Secondly, I possess much appreciation for Farley’s attempt at creating unity and a platform for healthy discussion to take place concerning evangelical worship. It is a fool’s conversation to talk when the real issue is unable to be targeted. This article has shed light on numerous conversations I have had with others concerning a theology and philosophy of worship.

Farley presents the following three hermeneutics in the following order: the praxis-oriented regulative principle, and the theologically oriented regulative principle; which is ordered into two parts, the patristic-ecumenical model, and the biblical-typological model. I will recap Farley’s comments on each model and then offer my own reflections.

Praxis-Oriented Worship

The first hermeneutic that is presented is what Farley calls the praxis-oriented regulative principle. It is a “hermeneutical approach to a biblical theology of worship that defines the norm for Christian worship as the apostolic practice of corporate worship in the first-century church…liturgical practices are biblical only if there are explicit NT commands or normative examples of those particular practices.” He cites the 1644 Westminster Directory for Public Worship as an example of this model.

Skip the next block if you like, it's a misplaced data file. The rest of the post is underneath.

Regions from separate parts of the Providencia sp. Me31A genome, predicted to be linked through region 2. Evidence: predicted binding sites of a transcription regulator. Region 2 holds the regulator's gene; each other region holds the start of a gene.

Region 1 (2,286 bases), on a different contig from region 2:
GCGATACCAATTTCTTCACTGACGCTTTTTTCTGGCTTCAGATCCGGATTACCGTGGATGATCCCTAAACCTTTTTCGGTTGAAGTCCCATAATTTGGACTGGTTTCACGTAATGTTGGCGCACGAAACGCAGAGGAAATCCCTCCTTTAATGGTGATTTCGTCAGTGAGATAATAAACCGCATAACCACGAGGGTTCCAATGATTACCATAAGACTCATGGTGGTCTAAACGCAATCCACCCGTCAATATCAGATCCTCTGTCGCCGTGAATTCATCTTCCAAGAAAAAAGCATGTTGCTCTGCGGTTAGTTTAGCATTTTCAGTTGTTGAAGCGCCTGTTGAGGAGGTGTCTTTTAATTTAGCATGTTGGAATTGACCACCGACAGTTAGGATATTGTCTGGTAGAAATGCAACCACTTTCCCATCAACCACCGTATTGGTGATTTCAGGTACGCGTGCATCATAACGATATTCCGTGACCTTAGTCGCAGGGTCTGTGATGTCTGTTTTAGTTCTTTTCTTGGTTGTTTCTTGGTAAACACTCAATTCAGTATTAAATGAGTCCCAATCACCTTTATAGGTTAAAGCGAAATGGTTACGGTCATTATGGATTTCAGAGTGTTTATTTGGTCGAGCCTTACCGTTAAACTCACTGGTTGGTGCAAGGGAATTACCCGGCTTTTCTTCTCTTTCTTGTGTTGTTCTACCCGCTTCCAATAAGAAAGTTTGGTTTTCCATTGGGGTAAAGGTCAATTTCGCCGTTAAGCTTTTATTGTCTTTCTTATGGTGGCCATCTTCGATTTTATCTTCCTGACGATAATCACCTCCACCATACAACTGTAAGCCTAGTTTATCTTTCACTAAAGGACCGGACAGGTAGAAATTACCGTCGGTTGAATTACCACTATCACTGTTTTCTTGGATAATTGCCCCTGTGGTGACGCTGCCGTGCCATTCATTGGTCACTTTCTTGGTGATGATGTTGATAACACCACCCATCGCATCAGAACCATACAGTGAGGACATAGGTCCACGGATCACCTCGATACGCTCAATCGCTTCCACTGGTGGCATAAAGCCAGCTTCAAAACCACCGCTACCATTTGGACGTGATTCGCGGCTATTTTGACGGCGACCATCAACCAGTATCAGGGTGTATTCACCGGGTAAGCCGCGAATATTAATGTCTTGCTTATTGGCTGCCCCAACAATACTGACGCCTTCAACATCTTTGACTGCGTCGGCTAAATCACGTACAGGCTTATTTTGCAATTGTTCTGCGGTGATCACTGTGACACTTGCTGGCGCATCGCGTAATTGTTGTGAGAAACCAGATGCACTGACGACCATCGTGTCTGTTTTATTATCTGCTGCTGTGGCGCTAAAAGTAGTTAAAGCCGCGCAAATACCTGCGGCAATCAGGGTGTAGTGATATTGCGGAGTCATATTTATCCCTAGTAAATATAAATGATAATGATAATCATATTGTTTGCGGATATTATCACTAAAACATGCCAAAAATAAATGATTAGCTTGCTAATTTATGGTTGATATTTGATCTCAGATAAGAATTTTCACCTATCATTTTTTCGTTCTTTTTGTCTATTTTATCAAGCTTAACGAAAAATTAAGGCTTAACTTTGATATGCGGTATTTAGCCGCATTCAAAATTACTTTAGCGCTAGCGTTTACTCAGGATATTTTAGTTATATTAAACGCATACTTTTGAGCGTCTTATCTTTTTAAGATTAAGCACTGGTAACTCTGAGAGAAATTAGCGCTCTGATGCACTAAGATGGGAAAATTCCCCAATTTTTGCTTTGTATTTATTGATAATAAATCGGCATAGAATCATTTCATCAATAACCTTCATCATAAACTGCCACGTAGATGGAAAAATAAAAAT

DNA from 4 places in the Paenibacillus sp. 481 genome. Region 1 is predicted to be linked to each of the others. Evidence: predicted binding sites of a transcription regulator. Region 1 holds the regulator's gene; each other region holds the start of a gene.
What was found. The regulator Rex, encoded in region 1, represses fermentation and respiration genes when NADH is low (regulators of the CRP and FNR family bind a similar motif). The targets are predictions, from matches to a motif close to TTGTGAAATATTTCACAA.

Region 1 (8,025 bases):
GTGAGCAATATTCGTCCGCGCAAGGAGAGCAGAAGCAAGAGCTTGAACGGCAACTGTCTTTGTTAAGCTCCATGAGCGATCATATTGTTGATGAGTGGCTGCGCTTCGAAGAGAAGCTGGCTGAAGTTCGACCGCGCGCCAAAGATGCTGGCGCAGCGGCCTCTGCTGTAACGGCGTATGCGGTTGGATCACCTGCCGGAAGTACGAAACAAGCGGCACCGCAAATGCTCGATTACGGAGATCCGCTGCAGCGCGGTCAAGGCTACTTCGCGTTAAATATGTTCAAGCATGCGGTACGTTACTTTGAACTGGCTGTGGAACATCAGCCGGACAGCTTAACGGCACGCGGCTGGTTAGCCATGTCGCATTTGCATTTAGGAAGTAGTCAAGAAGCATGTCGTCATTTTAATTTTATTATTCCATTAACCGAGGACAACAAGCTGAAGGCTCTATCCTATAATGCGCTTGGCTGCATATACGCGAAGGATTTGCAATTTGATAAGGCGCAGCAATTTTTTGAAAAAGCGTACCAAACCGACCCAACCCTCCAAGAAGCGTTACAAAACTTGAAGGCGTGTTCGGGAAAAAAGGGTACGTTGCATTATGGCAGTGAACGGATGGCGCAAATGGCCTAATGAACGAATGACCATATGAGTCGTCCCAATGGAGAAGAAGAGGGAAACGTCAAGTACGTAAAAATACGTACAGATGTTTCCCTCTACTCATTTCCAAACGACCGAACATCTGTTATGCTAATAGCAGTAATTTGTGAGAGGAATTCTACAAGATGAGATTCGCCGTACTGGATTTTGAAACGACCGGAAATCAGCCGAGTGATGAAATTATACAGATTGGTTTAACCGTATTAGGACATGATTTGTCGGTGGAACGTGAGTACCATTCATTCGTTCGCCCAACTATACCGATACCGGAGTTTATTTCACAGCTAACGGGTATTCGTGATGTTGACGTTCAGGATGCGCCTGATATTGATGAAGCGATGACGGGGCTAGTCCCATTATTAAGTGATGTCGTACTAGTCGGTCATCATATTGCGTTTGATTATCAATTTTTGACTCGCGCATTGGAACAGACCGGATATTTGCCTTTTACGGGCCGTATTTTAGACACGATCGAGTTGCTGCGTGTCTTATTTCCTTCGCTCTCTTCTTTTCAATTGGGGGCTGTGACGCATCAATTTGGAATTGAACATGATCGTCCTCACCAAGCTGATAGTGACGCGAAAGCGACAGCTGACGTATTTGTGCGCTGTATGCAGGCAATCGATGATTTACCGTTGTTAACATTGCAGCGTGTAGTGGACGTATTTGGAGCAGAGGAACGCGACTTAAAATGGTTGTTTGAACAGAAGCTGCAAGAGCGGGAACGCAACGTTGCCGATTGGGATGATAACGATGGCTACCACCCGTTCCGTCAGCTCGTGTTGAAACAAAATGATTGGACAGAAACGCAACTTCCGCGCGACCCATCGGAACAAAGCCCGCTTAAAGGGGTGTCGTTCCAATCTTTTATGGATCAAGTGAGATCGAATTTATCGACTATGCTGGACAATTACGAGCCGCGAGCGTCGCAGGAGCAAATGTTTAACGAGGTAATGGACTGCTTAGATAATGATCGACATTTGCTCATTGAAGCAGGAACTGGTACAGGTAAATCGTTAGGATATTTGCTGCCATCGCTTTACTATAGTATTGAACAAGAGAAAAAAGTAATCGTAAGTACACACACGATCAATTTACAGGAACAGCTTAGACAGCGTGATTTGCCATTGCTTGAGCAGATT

This model is the most simple. If the liturgical practice is not found in the New Testament, then it is not biblical for the Church to practice. Farley notes that the English Puritans were the ones developed and applied this principle with the greatest rigor. It is largely an attempt to return to the “old” way of doing church; the way the apostolic church did church. This eliminates such practices as the confession of the Nicene Creed and the signing of the cross on baptizands in the rite of baptism. The reasoning is simple: there is no biblical exhortation to practice these rituals. Farley suggests that “the same general mode of argumentation occurs in the evangelical tradition more broadly, even among those who are not as strict as some Puritans in their application of the principle.”

John Piper and D.A. Carson are used as examples of evangelicals who appear to support a praxis-oriented regulation on biblical worship. Piper attempts to distinguish between Old Testament worship and New Testament worship in that OT worship is concerned with ritual and form, while NT worship is concerned with the inward condition of a person. D.A. Carson emphasizes the point that “a number of ancient Christian liturgical practices (e.g. candles, use of incense, responsorial dialogue, chanting) have “no particular warrant in the New Testament,” even though he does not outright condemn them.